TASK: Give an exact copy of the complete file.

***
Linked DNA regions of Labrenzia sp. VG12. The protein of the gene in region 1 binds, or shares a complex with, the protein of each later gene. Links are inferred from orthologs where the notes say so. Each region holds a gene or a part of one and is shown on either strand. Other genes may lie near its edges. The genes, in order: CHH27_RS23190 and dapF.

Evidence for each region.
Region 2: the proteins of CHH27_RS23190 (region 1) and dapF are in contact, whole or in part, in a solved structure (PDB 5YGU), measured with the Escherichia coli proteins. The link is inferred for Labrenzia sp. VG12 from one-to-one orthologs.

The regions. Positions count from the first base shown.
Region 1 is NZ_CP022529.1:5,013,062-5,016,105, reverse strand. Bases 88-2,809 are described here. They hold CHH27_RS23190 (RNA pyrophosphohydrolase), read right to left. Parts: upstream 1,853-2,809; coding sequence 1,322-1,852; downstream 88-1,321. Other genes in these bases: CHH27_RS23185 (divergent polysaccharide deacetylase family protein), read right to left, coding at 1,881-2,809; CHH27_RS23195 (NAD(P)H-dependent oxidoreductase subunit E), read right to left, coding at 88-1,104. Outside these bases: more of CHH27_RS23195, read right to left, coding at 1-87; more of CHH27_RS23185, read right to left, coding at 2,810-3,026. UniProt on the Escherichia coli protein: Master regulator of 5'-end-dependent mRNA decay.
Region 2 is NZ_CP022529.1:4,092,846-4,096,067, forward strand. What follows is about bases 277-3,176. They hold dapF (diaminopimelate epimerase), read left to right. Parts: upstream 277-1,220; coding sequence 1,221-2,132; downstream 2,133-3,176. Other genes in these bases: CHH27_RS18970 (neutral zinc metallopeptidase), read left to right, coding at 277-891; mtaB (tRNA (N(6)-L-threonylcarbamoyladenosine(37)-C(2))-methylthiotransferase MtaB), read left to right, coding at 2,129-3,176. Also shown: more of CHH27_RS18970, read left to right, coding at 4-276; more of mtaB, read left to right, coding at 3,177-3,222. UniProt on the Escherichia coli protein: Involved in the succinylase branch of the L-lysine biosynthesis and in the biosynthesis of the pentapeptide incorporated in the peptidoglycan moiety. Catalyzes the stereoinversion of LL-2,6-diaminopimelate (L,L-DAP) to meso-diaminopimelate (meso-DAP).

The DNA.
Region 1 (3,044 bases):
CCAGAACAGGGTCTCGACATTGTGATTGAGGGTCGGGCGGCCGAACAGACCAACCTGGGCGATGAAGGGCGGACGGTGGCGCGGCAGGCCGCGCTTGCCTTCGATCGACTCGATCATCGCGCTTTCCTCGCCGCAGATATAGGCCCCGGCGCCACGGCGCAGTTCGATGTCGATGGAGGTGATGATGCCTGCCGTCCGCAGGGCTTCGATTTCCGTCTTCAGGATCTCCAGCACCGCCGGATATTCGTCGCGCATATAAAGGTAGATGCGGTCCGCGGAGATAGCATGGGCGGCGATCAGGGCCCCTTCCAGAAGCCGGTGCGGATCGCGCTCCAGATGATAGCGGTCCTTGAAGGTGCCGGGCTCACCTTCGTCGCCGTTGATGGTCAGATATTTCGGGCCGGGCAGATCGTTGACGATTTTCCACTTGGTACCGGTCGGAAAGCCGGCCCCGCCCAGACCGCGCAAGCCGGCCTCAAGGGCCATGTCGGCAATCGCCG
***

Linked DNA regions of Labrenzia sp. VG12. The protein of the gene in region 1 binds, or shares a complex with, the protein of each later gene. Links are inferred from orthologs where the notes say so. Each region holds a gene or a part of one and is shown on either strand. Other genes may lie near its edges. The genes, in order: CHH27_RS23190 and dapF.

Evidence for each region.
Region 2: the proteins of CHH27_RS23190 (region 1) and dapF are in contact, whole or in part, in a solved structure (PDB 5YGU), measured with the Escherichia coli proteins. The link is inferred for Labrenzia sp. VG12 from one-to-one orthologs.

The regions. Positions count from the first base shown.
Region 1 is NZ_CP022529.1:5,013,062-5,016,105, reverse strand. Bases 88-2,809 are described here. They hold CHH27_RS23190 (RNA pyrophosphohydrolase), read right to left. Parts: upstream 1,853-2,809; coding sequence 1,322-1,852; downstream 88-1,321. Other genes in these bases: CHH27_RS23185 (divergent polysaccharide deacetylase family protein), read right to left, coding at 1,881-2,809; CHH27_RS23195 (NAD(P)H-dependent oxidoreductase subunit E), read right to left, coding at 88-1,104. Outside these bases: more of CHH27_RS23195, read right to left, coding at 1-87; more of CHH27_RS23185, read right to left, coding at 2,810-3,026. UniProt on the Escherichia coli protein: Master regulator of 5'-end-dependent mRNA decay.
Region 2 is NZ_CP022529.1:4,092,846-4,096,067, forward strand. What follows is about bases 277-3,176. They hold dapF (diaminopimelate epimerase), read left to right. Parts: upstream 277-1,220; coding sequence 1,221-2,132; downstream 2,133-3,176. Other genes in these bases: CHH27_RS18970 (neutral zinc metallopeptidase), read left to right, coding at 277-891; mtaB (tRNA (N(6)-L-threonylcarbamoyladenosine(37)-C(2))-methylthiotransferase MtaB), read left to right, coding at 2,129-3,176. Also shown: more of CHH27_RS18970, read left to right, coding at 4-276; more of mtaB, read left to right, coding at 3,177-3,222. UniProt on the Escherichia coli protein: Involved in the succinylase branch of the L-lysine biosynthesis and in the biosynthesis of the pentapeptide incorporated in the peptidoglycan moiety. Catalyzes the stereoinversion of LL-2,6-diaminopimelate (L,L-DAP) to meso-diaminopimelate (meso-DAP).

The DNA.
Region 1 (3,044 bases):
CCAGAACAGGGTCTCGACATTGTGATTGAGGGTCGGGCGGCCGAACAGACCAACCTGGGCGATGAAGGGCGGACGGTGGCGCGGCAGGCCGCGCTTGCCTTCGATCGACTCGATCATCGCGCTTTCCTCGCCGCAGATATAGGCCCCGGCGCCACGGCGCAGTTCGATGTCGATGGAGGTGATGATGCCTGCCGTCCGCAGGGCTTCGATTTCCGTCTTCAGGATCTCCAGCACCGCCGGATATTCGTCGCGCATATAAAGGTAGATGCGGTCCGCGGAGATAGCATGGGCGGCGATCAGGGCCCCTTCCAGAAGCCGGTGCGGATCGCGCTCCAGATGATAGCGGTCCTTGAAGGTGCCGGGCTCACCTTCGTCGCCGTTGATGGTCAGATATTTCGGGCCGGGCAGATCGTTGACGATTTTCCACTTGGTACCGGTCGGAAAGCCGGCCCCGCCCAGACCGCGCAAGCCGGCCTCAAGGGCCATGTCGGCAATCGCCG